What are the side effects?
Typically, there are no side effects of these radiopharmaceuticals to the patient.
How does it work?
The radiopharmaceuticals will localize to specific areas in the body, allowing the radiologists who interpret these nuclear medicine studies to determine the extent of the disease based on physiology rather than only physical changes in the tissue. The administration of the radiopharmaceutical may involve ingestion, injection or inhalation of the material. This makes the patient the source of radiation and not an external device that will send X-rays through the patient.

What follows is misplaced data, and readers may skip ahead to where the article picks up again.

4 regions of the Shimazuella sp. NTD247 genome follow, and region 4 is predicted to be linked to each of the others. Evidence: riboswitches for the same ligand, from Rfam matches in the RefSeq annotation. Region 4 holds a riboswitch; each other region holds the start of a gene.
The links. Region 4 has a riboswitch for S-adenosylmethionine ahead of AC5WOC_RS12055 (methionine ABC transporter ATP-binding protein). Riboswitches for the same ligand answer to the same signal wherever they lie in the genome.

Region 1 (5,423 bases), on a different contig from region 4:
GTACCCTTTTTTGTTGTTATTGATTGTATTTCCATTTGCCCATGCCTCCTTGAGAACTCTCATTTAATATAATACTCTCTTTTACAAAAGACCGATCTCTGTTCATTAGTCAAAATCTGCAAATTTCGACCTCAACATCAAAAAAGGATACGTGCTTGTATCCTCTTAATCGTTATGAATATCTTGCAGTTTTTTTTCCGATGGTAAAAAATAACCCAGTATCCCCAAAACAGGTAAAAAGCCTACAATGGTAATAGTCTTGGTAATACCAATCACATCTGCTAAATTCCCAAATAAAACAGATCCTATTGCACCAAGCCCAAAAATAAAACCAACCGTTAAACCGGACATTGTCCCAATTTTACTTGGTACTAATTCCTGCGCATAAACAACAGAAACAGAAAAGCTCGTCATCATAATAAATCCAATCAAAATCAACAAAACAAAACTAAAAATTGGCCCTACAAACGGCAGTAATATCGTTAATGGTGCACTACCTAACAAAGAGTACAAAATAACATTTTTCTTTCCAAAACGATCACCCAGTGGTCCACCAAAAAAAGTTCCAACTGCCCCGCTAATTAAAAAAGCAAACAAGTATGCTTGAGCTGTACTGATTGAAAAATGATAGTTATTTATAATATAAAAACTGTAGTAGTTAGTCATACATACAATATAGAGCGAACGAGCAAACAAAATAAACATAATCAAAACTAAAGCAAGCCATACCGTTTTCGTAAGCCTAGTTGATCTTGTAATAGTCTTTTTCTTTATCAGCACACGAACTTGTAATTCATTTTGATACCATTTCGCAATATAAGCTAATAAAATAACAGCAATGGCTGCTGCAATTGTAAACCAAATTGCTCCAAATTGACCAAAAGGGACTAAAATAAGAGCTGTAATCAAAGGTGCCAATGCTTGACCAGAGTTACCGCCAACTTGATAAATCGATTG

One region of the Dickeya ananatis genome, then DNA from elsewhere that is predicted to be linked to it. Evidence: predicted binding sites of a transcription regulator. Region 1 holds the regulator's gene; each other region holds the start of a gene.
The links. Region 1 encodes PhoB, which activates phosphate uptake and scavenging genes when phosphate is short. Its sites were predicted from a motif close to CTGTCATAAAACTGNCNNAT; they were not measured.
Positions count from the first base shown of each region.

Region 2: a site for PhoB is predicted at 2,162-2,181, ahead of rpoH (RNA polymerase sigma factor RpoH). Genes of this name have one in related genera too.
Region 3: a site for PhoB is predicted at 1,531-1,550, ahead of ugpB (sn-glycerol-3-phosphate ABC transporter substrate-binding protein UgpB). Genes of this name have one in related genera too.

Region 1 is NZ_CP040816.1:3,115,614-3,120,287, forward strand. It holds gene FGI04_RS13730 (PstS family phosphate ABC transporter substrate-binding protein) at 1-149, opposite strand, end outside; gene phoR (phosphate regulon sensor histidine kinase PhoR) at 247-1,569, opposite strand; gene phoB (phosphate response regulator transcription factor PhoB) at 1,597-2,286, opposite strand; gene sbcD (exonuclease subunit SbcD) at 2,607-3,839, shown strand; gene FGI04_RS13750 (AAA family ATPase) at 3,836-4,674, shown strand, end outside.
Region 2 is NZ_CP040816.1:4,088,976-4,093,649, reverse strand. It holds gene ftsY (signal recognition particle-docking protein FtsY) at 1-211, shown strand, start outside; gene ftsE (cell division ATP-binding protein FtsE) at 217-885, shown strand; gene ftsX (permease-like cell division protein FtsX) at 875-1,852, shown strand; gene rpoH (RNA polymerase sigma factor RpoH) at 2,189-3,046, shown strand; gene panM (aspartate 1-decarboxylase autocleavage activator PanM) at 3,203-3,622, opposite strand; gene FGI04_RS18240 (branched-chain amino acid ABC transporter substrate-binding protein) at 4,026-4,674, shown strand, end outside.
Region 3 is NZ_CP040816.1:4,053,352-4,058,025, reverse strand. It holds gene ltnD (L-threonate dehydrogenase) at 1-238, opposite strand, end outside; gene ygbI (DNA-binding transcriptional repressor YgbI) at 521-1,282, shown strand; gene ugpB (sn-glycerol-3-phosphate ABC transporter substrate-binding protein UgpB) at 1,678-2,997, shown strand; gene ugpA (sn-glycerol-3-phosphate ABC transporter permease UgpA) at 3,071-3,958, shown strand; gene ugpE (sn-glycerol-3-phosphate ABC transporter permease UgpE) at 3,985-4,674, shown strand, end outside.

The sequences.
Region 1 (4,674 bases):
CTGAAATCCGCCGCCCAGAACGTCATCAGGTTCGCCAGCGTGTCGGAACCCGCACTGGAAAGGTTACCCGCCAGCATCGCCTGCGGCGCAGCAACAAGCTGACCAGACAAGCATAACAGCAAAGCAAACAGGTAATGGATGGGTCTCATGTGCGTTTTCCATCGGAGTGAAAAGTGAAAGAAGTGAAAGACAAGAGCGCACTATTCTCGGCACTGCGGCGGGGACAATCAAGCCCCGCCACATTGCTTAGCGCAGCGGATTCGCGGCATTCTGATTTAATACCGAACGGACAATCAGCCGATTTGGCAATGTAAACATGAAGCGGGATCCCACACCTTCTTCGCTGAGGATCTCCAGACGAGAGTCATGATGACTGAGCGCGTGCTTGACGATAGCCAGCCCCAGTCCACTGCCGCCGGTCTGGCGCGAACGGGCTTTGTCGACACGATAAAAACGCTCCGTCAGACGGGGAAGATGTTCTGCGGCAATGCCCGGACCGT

Once administered, the patient will be imaged on a device called a “gamma camera,” which collects the emitted radiation to form a picture. In essence, the nuclear medicine picture is much like that of a newspaper as it contains many dots; each dot representing a radiation event. These pictures are often of a longer duration as they collect that radiation.